The greatest trick this match pulled off was that it somehow left room for a sequel(s).
Kazuchika Okada and Kenny Omega did everything over the epic 46:45 duration: top-rope dragon suplexes, harrowing, dangerous table spots, sick top-rope dropkicks to the back of the head, insane moonsaults, V-Triggers delivered with the crunch of a watermelon exploding on concrete - it was a festival of content that, at first, seemed designed to compensate for the challenger's relative lack of presence on the company's biggest stage.
But it was all woven together with one simple, coherent narrative thread, perfect for the many new eyes focused on New Japan's biggest show of the year: could Omega ever detonate the One-Winged Angel, and could Okada withstand the blast?
Like the greatest works of art, the artists left that question unanswered - Omega never did hit it - and like proper workers, they mined as much heated drama from the space between moves, as much as the moves themselves. It was an athletic impossibility - hermetic and entirely botch-free, despite the ridiculous stamina required to pull it off. Okada's various escapes from atop Omega's shoulders were jaw-dropping. It was as if he was made from rubber at times.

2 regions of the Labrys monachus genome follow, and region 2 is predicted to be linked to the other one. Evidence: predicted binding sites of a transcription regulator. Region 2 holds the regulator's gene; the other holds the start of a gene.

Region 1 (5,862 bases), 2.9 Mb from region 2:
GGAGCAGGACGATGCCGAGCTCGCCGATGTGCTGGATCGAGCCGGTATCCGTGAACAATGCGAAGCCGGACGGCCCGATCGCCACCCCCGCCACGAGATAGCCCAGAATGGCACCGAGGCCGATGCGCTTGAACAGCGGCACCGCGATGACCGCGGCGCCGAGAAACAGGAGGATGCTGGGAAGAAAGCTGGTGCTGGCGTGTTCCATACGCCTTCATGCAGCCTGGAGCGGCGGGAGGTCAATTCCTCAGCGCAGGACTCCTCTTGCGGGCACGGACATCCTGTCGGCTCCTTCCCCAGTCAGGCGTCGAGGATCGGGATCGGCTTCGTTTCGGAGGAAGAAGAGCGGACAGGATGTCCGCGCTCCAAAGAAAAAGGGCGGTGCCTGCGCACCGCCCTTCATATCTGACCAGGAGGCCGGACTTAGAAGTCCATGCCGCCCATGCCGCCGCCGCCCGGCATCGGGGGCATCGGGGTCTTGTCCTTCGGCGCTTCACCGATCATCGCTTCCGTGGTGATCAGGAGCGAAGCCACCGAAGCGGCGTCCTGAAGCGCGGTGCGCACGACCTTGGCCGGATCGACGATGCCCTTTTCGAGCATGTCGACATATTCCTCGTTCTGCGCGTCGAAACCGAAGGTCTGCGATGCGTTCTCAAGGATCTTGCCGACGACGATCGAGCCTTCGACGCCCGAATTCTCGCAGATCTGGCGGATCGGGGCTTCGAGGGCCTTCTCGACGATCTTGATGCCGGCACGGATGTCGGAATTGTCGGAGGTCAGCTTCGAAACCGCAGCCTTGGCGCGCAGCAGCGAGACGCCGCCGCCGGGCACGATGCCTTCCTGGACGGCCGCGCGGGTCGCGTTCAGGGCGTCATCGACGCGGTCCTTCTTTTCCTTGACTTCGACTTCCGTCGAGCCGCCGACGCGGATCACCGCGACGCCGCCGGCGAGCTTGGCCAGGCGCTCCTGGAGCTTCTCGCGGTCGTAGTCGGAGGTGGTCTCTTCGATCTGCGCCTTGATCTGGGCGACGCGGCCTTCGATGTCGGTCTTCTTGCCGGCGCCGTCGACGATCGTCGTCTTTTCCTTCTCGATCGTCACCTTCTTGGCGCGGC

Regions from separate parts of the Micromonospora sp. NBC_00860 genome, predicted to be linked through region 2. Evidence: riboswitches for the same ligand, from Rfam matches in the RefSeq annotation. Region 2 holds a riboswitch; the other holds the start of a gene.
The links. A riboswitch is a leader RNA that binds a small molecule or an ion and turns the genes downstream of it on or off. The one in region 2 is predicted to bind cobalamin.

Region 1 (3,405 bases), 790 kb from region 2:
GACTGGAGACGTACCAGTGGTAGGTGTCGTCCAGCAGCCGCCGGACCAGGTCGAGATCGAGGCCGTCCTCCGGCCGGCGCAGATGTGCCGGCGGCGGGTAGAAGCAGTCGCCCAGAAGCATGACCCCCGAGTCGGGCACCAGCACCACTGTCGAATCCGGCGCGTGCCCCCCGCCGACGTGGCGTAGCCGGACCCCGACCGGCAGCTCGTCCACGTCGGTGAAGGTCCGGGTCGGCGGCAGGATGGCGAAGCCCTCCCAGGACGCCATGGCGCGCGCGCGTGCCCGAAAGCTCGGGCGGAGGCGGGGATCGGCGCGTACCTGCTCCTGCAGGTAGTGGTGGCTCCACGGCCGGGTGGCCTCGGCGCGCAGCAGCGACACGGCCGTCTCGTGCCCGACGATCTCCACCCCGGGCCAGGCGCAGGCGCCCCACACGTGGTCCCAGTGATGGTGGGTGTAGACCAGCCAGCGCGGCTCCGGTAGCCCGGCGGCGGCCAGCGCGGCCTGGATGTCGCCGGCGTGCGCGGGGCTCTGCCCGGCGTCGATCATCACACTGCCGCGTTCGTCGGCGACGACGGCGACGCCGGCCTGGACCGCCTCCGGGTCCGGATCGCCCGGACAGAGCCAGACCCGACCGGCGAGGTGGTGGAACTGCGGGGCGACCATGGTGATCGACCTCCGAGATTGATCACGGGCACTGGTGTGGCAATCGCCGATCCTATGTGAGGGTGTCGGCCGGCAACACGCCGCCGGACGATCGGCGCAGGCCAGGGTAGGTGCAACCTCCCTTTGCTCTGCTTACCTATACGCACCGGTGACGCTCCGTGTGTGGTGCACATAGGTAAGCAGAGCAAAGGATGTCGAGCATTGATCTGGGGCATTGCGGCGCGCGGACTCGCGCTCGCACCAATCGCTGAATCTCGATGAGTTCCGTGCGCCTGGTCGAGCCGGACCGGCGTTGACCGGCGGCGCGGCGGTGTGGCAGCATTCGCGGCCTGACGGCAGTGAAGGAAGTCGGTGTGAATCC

The level of drama and emotion was so incredible that, as Okada celebrated with the IWGP Heavyweight Crown, the cameras captured crying members of the audience. The match was overwhelmingly good.
That sequel also did the impossible: it bettered the original...